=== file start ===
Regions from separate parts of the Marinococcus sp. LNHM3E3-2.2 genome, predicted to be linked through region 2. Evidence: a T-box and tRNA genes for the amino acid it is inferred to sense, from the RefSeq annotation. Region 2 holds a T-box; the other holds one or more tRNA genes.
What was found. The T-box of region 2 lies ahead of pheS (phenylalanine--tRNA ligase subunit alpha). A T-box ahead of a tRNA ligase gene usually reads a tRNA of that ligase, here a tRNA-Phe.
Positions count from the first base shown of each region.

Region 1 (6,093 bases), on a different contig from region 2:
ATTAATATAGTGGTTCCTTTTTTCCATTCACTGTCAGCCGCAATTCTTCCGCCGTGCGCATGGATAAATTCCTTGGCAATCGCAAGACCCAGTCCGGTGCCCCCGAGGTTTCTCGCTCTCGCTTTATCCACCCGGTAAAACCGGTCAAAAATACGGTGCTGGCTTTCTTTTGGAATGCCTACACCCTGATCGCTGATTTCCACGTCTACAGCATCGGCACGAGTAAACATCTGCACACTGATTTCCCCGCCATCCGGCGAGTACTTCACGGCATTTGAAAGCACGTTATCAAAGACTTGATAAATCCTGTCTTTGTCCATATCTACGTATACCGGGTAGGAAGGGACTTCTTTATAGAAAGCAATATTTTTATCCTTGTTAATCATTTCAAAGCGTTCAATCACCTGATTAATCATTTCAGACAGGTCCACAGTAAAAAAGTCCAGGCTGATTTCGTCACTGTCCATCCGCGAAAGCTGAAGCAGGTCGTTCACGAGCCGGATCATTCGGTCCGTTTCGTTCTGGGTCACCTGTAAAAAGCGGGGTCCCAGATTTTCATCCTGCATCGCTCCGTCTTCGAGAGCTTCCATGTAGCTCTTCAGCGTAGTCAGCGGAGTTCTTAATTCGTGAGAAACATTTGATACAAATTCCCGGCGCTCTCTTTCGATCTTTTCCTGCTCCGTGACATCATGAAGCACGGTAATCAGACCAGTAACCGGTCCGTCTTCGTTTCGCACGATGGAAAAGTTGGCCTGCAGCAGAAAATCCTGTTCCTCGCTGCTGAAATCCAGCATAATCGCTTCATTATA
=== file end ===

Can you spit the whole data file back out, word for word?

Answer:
Regions from separate parts of the Marinococcus sp. LNHM3E3-2.2 genome, predicted to be linked through region 2. Evidence: a T-box and tRNA genes for the amino acid it is inferred to sense, from the RefSeq annotation. Region 2 holds a T-box; the other holds one or more tRNA genes.
What was found. The T-box of region 2 lies ahead of pheS (phenylalanine--tRNA ligase subunit alpha). A T-box ahead of a tRNA ligase gene usually reads a tRNA of that ligase, here a tRNA-Phe.
Positions count from the first base shown of each region.

Region 1 (6,093 bases), on a different contig from region 2:
ATTAATATAGTGGTTCCTTTTTTCCATTCACTGTCAGCCGCAATTCTTCCGCCGTGCGCATGGATAAATTCCTTGGCAATCGCAAGACCCAGTCCGGTGCCCCCGAGGTTTCTCGCTCTCGCTTTATCCACCCGGTAAAACCGGTCAAAAATACGGTGCTGGCTTTCTTTTGGAATGCCTACACCCTGATCGCTGATTTCCACGTCTACAGCATCGGCACGAGTAAACATCTGCACACTGATTTCCCCGCCATCCGGCGAGTACTTCACGGCATTTGAAAGCACGTTATCAAAGACTTGATAAATCCTGTCTTTGTCCATATCTACGTATACCGGGTAGGAAGGGACTTCTTTATAGAAAGCAATATTTTTATCCTTGTTAATCATTTCAAAGCGTTCAATCACCTGATTAATCATTTCAGACAGGTCCACAGTAAAAAAGTCCAGGCTGATTTCGTCACTGTCCATCCGCGAAAGCTGAAGCAGGTCGTTCACGAGCCGGATCATTCGGTCCGTTTCGTTCTGGGTCACCTGTAAAAAGCGGGGTCCCAGATTTTCATCCTGCATCGCTCCGTCTTCGAGAGCTTCCATGTAGCTCTTCAGCGTAGTCAGCGGAGTTCTTAATTCGTGAGAAACATTTGATACAAATTCCCGGCGCTCTCTTTCGATCTTTTCCTGCTCCGTGACATCATGAAGCACGGTAATCAGACCAGTAACCGGTCCGTCTTCGTTTCGCACGATGGAAAAGTTGGCCTGCAGCAGAAAATCCTGTTCCTCGCTGCTGAAATCCAGCATAATCGCTTCATTATA